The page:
Held together by rust and primer, a pale, formerly sky blue 1952 Chevy pickup dozed in the parking lot of the Anchorage airport. From a key in the ignition dangled a worn key tab from A-1 Roofing. I'd found my ride for the next three months, left for my pleasure by the friend of a friend.
I was told that the pickup would be waiting for me with the doors unlocked as its appearance, and the trustworthiness of the locals, made security unnecessary. I was also told that there would be a couple of cans of oil and a funnel in the bed, and to give the truck a drink before I started the engine and every hour or so thereafter or whenever I heard the engine go "thunk, thunk, thunk." I was not told that truck had a worn clutch and no first gear.
I was 19 years old, 3,000 miles from home, and I'd never used a stick shift before. Growing up in the suburbs, the youngest daughter of loving and devoted parents, I'd lived a cloistered life. I was a brainy nerd. What my parents didn't protect me from, my inadequate social skills did; I never drank, smoked, stayed out late, or dated like my peers.
When I went away to college, it was to the university three miles from home. To buy a sense of independence, I lived on campus. Still, I knew my life was on automatic. Food, housing, clothes, and pocket change were always available precisely when I needed them. I wondered if I had the ability to make it on my own.
By the end of my sophomore year, I'd grown itchy in my cocoon and was ready for adventure. When a friend suggested that riches could be earned in the fisheries of Alaska, I knew I'd found my summer job. I boarded a plane alone, over my parents' objections and tears, and left for Anchorage the day after my last final.
I had yearned to be on my own, to see if I could survive in the world without a safety net, and there I stood: in a gray asphalt parking lot stymied by the first challenge on the road to adventure. For the first time ever there was no one I could call for help. It was just me and the stick shift.
I'd seen others use a clutch before. I was game and foolish, but not foolish enough to try to back the truck out from between two unscathed vehicles. Pointed forward, I thought, I could handle the situation. I tossed my duffel in the bed and leaned against the tailgate. The old vehicle groaned. Men and women with luggage, children, or both wove their way through the parking lot and confidently backed out and left. I waited for inspiration. A 40-something man wearing a faded denim jacket and scuffed work boots passed. I hailed him. Startled, he looked my way.
"Excuse me, sir, " I said. "I'm having a little trouble with my truck. I was wondering if you could give me a hand."
He tugged on his baseball cap and came over, Lancelot to my Guinevere. "What's the problem? Won't start?"
"That's not it. Do you know how to use a manual transmission?"
Lancelot nodded; I hurried on. "Well, I don't, and this truck has one. If you could just back it out for me and point it toward the exit, I think I can take it from there."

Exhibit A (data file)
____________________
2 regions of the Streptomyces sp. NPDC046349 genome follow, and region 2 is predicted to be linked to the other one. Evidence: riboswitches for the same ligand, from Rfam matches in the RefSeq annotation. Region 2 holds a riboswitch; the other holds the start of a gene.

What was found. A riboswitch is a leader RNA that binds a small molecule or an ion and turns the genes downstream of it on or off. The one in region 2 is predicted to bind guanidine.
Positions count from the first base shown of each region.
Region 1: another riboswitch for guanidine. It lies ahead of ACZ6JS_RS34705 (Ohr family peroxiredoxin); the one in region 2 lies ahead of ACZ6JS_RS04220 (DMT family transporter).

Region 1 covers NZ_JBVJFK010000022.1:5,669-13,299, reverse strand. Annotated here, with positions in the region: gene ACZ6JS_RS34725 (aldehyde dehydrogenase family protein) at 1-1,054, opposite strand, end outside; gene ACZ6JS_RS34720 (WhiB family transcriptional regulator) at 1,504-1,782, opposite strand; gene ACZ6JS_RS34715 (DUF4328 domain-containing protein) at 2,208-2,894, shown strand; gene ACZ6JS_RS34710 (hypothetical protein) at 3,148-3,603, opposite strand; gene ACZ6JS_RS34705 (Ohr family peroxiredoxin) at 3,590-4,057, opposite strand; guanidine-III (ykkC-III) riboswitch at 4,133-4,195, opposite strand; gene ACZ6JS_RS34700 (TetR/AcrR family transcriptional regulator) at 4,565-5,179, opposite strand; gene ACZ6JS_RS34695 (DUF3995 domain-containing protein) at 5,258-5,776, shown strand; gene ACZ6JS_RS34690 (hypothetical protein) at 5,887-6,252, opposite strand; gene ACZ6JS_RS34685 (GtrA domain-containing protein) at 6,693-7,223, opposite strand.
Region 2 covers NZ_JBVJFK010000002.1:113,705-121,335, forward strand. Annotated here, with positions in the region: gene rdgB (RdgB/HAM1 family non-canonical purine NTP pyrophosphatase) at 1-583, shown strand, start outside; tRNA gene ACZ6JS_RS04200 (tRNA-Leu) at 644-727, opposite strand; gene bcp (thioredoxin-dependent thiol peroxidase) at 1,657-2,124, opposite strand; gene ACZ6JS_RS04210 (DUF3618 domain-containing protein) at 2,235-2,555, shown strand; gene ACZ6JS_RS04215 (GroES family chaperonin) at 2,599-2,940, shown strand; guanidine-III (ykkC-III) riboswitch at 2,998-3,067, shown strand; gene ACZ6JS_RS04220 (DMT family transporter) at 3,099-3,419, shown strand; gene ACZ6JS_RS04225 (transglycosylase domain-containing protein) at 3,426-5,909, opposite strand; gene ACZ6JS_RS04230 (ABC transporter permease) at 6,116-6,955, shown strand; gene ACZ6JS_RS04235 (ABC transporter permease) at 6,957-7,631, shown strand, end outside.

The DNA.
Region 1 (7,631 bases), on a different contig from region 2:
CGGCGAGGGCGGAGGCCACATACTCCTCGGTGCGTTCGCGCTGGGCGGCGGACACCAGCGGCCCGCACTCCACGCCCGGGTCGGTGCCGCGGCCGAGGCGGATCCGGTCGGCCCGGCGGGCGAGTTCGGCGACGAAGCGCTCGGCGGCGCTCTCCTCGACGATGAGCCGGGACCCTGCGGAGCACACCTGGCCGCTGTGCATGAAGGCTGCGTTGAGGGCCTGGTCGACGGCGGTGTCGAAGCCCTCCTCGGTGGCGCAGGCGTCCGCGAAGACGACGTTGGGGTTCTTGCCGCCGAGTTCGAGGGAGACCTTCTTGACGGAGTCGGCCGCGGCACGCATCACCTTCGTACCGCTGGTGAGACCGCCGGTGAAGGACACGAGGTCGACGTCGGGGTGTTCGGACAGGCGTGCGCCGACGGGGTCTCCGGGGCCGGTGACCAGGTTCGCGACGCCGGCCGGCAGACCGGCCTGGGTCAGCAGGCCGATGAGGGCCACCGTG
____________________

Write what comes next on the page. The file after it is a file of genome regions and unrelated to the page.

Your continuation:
Lance tipped back his cap and scratched his head. Not a good sign. Now I was in for it. A thousand questions would be asked and unsatisfactory answers given before I could get going.
"Keys in the ignition?"
His question surprised me. I nodded. He motioned for me to stand aside, creaked open the driver's door, and brought the Chevy to life. There were some awful grinding sounds before he was able to back the pickup out and point it toward the exit as I'd requested. Leaving the engine idling, he got out and held the door for me. I slid in.
"It don't have a first," he said.
"Oh? Well, I can't thank you en-"
He interrupted, pointing. "That there's the clutch, that's the brake. Don't mix 'em up. It's in neutral right now. You pull this lever all the way up to get it in first, but it don't have no first, so let it drop into second and give her a lot of gas before you let go of the clutch. Third is across from first. Reverse is to the bottom and in." With that brief introduction to the manual transmission, Lancelot banged the door shut. "Oh, and remember to use your seat belt." He touched the brim of his cap and was gone, never having received a proper thank you.
Beyond the rows of cars and low airport buildings, black mountains loomed. The engine grumbled and the chassis vibrated. I fastened my seat belt, stomped on the clutch, lifted the stick into first, let it drop into second, put my right foot on the gas, revved the engine, and popped my left foot off the clutch. The old Chevy lurched forward, snapping my head back, and promptly stalled. I was five feet farther on my journey.
I drove that finicky old truck from Anchorage to the tip of the Kenai peninsula and all the way to the foot of Mt. McKinley and back, as well as on the short trips to and from the fishery - becoming adept both at starting in second gear and providing hourly transfusions of oil. By the end of the summer I was confident I could survive on my own because I had. I've been living life in manual ever since.